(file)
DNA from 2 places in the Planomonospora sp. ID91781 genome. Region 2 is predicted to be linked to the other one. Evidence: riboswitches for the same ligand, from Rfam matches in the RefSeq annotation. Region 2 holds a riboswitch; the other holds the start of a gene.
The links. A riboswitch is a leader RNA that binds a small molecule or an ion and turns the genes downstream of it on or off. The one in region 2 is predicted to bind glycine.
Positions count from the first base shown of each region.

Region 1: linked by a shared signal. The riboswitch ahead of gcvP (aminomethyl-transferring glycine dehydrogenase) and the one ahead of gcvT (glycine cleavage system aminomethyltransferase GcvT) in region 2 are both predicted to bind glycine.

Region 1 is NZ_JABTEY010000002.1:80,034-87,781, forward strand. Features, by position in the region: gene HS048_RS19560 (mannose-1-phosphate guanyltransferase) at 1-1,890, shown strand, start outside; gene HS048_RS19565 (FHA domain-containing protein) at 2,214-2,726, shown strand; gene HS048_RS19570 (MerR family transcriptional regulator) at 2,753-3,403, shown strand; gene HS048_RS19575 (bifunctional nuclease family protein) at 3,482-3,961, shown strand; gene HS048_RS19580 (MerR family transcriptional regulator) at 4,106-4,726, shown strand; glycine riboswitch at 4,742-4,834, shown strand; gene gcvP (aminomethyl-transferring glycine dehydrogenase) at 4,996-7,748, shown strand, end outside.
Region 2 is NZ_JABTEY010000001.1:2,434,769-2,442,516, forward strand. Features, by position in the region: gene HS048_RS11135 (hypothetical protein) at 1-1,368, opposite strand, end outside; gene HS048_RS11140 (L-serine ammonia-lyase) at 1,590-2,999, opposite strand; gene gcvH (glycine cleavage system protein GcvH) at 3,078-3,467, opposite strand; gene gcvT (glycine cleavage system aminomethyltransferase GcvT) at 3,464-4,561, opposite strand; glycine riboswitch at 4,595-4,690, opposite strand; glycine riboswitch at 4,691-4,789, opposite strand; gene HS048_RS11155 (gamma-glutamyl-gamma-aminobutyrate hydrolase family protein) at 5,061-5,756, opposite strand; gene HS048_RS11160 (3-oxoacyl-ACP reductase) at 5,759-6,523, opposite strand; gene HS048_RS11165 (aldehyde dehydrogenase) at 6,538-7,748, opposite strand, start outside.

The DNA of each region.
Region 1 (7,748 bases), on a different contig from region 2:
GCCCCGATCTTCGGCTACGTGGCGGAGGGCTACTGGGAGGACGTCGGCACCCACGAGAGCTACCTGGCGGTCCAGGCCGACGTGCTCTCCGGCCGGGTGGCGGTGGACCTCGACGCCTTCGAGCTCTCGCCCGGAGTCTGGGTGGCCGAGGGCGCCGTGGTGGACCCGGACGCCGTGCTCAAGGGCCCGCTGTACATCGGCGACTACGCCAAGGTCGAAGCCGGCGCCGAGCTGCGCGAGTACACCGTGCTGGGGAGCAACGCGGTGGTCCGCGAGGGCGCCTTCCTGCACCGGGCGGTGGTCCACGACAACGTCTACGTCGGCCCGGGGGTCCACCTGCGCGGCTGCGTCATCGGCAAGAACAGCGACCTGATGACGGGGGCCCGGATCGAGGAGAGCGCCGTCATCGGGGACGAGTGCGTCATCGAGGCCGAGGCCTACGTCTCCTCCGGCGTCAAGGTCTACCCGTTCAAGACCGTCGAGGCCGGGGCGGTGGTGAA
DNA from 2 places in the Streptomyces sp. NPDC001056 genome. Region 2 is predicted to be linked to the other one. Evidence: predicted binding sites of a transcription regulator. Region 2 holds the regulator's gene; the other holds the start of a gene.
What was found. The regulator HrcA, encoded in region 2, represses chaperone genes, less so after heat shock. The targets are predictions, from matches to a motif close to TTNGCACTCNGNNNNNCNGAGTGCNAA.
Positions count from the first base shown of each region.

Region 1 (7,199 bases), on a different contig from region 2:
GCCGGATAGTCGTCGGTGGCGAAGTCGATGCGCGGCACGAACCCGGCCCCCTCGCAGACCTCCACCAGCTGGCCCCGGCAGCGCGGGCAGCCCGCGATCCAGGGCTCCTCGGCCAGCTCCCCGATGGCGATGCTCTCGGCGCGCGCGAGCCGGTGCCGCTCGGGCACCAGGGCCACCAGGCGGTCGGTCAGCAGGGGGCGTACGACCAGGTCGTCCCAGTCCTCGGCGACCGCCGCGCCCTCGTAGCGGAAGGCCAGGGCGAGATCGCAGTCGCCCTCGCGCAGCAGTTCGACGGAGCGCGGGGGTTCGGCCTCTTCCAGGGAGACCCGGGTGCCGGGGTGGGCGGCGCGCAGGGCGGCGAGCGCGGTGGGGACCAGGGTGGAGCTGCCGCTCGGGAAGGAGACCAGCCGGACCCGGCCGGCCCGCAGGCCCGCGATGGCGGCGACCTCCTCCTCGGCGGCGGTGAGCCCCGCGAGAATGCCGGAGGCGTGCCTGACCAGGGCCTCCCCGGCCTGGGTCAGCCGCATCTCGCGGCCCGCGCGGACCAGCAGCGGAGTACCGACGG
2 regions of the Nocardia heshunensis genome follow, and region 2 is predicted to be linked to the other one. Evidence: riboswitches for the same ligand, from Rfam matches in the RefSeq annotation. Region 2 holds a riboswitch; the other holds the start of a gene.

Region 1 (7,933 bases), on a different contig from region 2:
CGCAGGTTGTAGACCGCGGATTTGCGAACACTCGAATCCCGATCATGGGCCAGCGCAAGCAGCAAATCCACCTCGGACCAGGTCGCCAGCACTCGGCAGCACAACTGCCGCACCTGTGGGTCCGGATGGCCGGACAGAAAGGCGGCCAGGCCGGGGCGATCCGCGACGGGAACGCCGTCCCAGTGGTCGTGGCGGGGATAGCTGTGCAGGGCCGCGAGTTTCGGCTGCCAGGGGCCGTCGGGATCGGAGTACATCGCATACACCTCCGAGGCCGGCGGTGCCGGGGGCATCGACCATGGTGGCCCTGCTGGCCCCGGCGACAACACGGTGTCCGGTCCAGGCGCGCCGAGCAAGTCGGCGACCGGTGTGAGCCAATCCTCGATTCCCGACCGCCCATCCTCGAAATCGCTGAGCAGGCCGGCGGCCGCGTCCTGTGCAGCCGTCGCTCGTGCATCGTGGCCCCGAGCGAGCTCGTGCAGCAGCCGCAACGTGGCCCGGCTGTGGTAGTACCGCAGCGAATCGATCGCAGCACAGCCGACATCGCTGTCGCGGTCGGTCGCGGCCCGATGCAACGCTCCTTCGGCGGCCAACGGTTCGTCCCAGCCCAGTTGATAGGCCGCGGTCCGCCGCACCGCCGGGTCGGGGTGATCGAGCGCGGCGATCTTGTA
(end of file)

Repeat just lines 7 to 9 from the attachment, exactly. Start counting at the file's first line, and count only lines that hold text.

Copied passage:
The DNA of each region.
Region 1 (7,748 bases), on a different contig from region 2:
GCCCCGATCTTCGGCTACGTGGCGGAGGGCTACTGGGAGGACGTCGGCACCCACGAGAGCTACCTGGCGGTCCAGGCCGACGTGCTCTCCGGCCGGGTGGCGGTGGACCTCGACGCCTTCGAGCTCTCGCCCGGAGTCTGGGTGGCCGAGGGCGCCGTGGTGGACCCGGACGCCGTGCTCAAGGGCCCGCTGTACATCGGCGACTACGCCAAGGTCGAAGCCGGCGCCGAGCTGCGCGAGTACACCGTGCTGGGGAGCAACGCGGTGGTCCGCGAGGGCGCCTTCCTGCACCGGGCGGTGGTCCACGACAACGTCTACGTCGGCCCGGGGGTCCACCTGCGCGGCTGCGTCATCGGCAAGAACAGCGACCTGATGACGGGGGCCCGGATCGAGGAGAGCGCCGTCATCGGGGACGAGTGCGTCATCGAGGCCGAGGCCTACGTCTCCTCCGGCGTCAAGGTCTACCCGTTCAAGACCGTCGAGGCCGGGGCGGTGGTGAA